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Opel Chief Blames Asian Currency Policies for Industry Upheaval

Executive Summary

Overcapacity has been inaccurately blamed for compelling auto makers to pull up stakes in well-established regions and set up shop in emerging markets, says Opel Supervisory Board Chairman Carl-Peter Forster.

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Frankfurt Auto Show

FRANKFURT – Currency manipulation in Asia created the conditions that are shaking up the global auto industry’s manufacturing footprint, Adam Opel GmbH’s top executive charges.

Overcapacity has been inaccurately blamed for compelling auto makers to pull up stakes in well-established regions and set up shop in emerging markets, Supervisory Board Chairman Carl-Peter Forster tells attendees at a dinner held here in conjunction with the Frankfurt auto show.

Overcapacity exists, he admits. But the industry is addressing the issue, evidenced by numerous plant closings around the world.

“The real pressure comes, ladies and gentlemen, whether you like it or not, from Asia. Our Asian competitors, for many, many years, were working off a massively undervalued currency,” Forster says.

Forster’s remarks to the American Chamber of Commerce in Germany come as he finds himself at the center of a controversy that has implications for some 10,000 jobs, many of them in Germany.

General Motors Co. is selling a controlling interest in its Germany-based Opel division to a consortium led by Canadian mega-supplier Magna International Inc., which includes a Russian bank.

Forster levels currency-manipulation charges against Japan, South Korea and China. When the yen, won and renminbi, respectively, are unfairly discounted against the euro and the U.S. dollar, manufacturing costs are wiped out.

The result is “a very winning formula,” he says.

In Western Europe, through the year’s first half, Ward’s data show two auto makers in positive sales territory compared with 2008: Korea’s Hyundai Motor Co. Ltd. and Japan’s Suzuki Motor Corp.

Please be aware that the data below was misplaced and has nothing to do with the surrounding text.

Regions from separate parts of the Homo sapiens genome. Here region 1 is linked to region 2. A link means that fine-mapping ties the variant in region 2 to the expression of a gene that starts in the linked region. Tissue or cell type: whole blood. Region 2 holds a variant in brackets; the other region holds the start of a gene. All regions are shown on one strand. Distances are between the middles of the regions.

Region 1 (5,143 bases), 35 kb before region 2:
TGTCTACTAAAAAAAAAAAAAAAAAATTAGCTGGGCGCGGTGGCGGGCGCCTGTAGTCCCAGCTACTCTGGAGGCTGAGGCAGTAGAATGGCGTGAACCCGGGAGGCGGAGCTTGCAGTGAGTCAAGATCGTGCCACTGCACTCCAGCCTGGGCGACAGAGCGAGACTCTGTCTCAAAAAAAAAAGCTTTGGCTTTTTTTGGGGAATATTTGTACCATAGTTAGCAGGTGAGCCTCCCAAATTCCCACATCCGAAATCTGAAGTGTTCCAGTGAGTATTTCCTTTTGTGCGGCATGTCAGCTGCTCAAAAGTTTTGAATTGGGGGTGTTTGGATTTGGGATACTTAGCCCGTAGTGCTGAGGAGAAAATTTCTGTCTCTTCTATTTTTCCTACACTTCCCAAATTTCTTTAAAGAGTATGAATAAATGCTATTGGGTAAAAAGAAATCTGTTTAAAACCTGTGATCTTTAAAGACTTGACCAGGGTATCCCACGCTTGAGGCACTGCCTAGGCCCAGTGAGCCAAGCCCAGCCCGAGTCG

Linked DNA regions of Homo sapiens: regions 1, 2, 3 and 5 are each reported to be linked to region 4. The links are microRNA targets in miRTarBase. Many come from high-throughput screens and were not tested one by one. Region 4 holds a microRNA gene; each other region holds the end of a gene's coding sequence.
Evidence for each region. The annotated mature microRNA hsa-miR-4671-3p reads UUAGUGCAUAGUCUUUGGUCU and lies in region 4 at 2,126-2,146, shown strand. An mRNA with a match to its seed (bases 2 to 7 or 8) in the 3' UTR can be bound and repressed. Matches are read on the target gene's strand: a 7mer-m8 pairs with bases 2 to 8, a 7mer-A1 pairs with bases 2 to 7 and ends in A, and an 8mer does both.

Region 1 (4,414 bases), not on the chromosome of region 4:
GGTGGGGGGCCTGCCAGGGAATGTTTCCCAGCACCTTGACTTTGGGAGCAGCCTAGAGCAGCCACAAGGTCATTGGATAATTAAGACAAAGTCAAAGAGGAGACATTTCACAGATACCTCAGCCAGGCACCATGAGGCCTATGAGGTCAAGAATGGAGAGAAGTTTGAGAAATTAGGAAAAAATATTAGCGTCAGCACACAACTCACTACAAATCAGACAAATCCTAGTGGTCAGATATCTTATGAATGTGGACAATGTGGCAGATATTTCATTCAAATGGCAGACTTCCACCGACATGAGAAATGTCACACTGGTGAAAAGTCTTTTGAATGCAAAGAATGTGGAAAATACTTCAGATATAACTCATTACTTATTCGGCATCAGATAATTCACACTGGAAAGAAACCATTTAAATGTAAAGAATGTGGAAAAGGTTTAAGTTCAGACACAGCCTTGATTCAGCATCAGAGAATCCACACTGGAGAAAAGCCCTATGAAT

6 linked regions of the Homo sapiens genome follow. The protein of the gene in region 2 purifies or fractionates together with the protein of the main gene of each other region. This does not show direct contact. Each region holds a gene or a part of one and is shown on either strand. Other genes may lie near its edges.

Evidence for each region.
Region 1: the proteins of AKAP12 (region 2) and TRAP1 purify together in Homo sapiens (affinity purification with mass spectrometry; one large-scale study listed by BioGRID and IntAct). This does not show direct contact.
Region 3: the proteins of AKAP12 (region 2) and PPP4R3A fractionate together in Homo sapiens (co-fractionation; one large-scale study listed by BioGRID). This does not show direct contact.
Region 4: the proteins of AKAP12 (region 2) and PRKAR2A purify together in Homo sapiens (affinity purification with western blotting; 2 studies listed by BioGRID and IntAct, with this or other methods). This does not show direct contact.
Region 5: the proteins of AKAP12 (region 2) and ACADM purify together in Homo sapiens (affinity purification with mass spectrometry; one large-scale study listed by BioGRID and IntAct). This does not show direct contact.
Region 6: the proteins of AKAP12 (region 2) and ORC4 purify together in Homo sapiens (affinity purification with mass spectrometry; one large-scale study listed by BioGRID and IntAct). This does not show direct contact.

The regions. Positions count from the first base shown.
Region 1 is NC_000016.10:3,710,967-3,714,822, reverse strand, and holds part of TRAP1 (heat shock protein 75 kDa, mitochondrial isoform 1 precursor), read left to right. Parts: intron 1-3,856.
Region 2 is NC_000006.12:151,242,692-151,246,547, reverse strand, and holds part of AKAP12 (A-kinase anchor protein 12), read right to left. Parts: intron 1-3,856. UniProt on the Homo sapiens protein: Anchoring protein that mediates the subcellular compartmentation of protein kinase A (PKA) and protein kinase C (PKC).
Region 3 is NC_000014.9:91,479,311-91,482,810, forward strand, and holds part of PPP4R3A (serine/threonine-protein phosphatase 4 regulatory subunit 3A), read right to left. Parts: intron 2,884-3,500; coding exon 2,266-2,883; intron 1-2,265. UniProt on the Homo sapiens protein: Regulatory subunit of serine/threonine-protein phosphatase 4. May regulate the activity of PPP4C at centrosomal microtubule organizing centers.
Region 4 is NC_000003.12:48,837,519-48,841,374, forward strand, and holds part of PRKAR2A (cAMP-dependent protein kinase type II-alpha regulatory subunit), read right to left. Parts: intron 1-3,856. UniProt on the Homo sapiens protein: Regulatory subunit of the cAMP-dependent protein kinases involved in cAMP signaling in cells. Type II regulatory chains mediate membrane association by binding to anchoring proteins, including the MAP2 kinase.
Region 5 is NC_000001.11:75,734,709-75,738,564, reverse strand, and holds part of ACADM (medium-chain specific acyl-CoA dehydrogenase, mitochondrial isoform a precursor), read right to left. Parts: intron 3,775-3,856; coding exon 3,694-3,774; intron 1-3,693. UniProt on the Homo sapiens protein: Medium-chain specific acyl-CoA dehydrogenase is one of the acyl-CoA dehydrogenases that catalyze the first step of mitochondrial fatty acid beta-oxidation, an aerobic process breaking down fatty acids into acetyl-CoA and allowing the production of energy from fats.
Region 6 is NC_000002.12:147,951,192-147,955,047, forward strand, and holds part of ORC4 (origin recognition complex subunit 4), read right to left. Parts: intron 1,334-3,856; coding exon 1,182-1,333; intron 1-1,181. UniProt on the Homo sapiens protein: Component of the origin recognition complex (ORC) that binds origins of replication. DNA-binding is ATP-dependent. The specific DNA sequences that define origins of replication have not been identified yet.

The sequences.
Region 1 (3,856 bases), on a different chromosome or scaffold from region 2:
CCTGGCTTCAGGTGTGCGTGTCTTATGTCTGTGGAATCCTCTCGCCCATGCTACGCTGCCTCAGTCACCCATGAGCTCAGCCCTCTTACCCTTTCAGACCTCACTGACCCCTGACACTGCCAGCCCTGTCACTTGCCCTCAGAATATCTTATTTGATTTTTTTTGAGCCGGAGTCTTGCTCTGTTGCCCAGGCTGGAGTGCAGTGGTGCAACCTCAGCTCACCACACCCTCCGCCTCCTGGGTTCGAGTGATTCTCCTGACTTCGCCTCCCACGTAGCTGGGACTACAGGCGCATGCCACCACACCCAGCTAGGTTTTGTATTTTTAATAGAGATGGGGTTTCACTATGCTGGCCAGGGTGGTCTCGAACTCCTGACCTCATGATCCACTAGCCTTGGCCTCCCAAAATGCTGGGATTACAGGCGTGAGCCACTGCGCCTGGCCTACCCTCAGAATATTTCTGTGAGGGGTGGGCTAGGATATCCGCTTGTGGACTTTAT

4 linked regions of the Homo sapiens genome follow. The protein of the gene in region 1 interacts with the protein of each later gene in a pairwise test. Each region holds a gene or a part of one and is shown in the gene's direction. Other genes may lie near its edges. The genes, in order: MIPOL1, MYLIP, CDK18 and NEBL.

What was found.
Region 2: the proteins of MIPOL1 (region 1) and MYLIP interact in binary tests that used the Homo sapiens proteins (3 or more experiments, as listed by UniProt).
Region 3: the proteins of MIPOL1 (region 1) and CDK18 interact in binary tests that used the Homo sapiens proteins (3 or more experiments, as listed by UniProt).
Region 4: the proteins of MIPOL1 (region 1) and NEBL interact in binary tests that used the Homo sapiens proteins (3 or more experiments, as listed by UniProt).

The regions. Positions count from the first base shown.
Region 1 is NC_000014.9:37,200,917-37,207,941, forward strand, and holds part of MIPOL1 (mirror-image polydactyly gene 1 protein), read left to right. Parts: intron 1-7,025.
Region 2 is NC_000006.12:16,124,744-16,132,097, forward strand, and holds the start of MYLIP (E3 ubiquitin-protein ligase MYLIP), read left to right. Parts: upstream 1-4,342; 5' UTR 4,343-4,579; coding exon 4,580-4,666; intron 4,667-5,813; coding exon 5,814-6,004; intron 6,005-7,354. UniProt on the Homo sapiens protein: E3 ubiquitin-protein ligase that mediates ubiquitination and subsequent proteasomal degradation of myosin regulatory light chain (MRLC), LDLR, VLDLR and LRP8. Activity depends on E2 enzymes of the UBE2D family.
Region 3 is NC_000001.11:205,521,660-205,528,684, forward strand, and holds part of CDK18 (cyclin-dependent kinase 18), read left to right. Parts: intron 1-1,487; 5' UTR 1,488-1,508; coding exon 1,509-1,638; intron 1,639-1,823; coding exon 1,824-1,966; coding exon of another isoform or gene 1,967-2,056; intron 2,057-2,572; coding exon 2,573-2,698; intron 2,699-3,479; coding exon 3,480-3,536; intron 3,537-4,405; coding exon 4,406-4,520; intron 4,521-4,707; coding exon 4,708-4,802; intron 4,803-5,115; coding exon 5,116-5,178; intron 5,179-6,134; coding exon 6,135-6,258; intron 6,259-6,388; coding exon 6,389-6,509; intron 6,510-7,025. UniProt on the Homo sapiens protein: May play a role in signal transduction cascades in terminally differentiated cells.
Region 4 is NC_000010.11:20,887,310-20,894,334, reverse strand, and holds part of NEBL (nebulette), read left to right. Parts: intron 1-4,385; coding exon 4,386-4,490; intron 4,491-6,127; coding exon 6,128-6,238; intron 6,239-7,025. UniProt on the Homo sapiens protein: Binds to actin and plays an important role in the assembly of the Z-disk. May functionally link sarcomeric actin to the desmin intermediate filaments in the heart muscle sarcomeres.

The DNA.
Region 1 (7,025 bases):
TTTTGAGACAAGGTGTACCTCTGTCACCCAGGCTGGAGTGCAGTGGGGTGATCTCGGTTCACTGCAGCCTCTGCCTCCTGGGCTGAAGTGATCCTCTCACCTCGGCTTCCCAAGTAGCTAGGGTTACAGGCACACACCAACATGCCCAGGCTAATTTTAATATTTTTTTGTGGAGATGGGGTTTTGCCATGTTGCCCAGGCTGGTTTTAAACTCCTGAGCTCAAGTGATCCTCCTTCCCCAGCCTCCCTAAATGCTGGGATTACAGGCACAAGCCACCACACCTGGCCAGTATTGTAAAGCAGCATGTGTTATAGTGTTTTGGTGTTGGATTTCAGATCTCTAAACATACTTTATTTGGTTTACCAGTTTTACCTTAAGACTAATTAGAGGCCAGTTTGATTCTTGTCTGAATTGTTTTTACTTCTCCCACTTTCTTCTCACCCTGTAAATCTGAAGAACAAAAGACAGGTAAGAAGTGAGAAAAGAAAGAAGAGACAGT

At the brand level, just five marques were in the black: Hyundai, Suzuki, Renault SA’s Dacia, Volkswagen AG’s Skoda and GM’s Chevrolet. But the bow-tie brand, Forster notes, generates its European sales volume from vehicles assembled by South Korea-based GM Daewoo Auto & Technology Co., which is controlled by GM.

Historically, Germany has been staunchly free-market in its economic approach, Forster says. However, in recent years, it is “about the only country that is holding tight to that idea.”

Making matters worse, he says, is the European Union’s open-arms attitude toward South Korea.

“The European (auto) industry is not particularly happy about the free-trade agreement between the EU and South Korea, because we see massive political intervention in exchange rates. And continuously so.”

Detroit auto makers also have complained that Asian countries manipulate their currencies to benefit their exporters. The U.S. Treasury Dept. examines exchange rates twice a year, but violations – as defined by the U.S. Omnibus Trade and Competitiveness Act – are rare.

“No economy has been determined to have met the criteria for manipulation as set out in the Act since July 1994,” Treasury’s most recent report in April says.

In 1994, China was fingered for currency manipulation but quickly responded with reforms that satisfied Treasury.

Meanwhile, Opel’s pending alliance with Magna appears to portend as much benefit for Russia as Germany. Asked what makes Magna an appealing partner, Forster tells Ward’s: “We believe we have a lot we can accomplish together in Russia.”

The world’s largest nation in terms of geography, Russia is regarded as a potential hot spot for new-vehicle sales. But domestic assembly is essential to profitability because exporting vehicles to the growing market is problematic due to a 25% duty, Forster says.

“You can never profitably produce (vehicles) in Russia unless you have a local supply industry. There’s virtually no, or very little, (supply base). You have to build it up.”

That’s where Magna comes in, he says. Led by toolmaker-turned-tycoon Frank Stronach, “Magna has all the experience” to establish a proper supply chain.

Within hours of the deal’s approval by GM’s board last week, Magna announced some 10,000 job layoffs at Opel. But without Magna’s 55% partnership with Russia’s OAO Sberbank, which is linked to auto maker OAO Gaz Group, Opel is doomed, Forster warns.

“Opel is much too small to survive,” he says, noting development of the pending Opel Ampera extended-range electric vehicle, which shares its technology with the U.S.-market Chevy Volt, has a price tag nearing $400 million.

“That’s far too much for most manufacturers,” Forster days. “That’s why we constantly seek new partnerships. Otherwise, the industry will never be able to afford what we are asked to deliver.”


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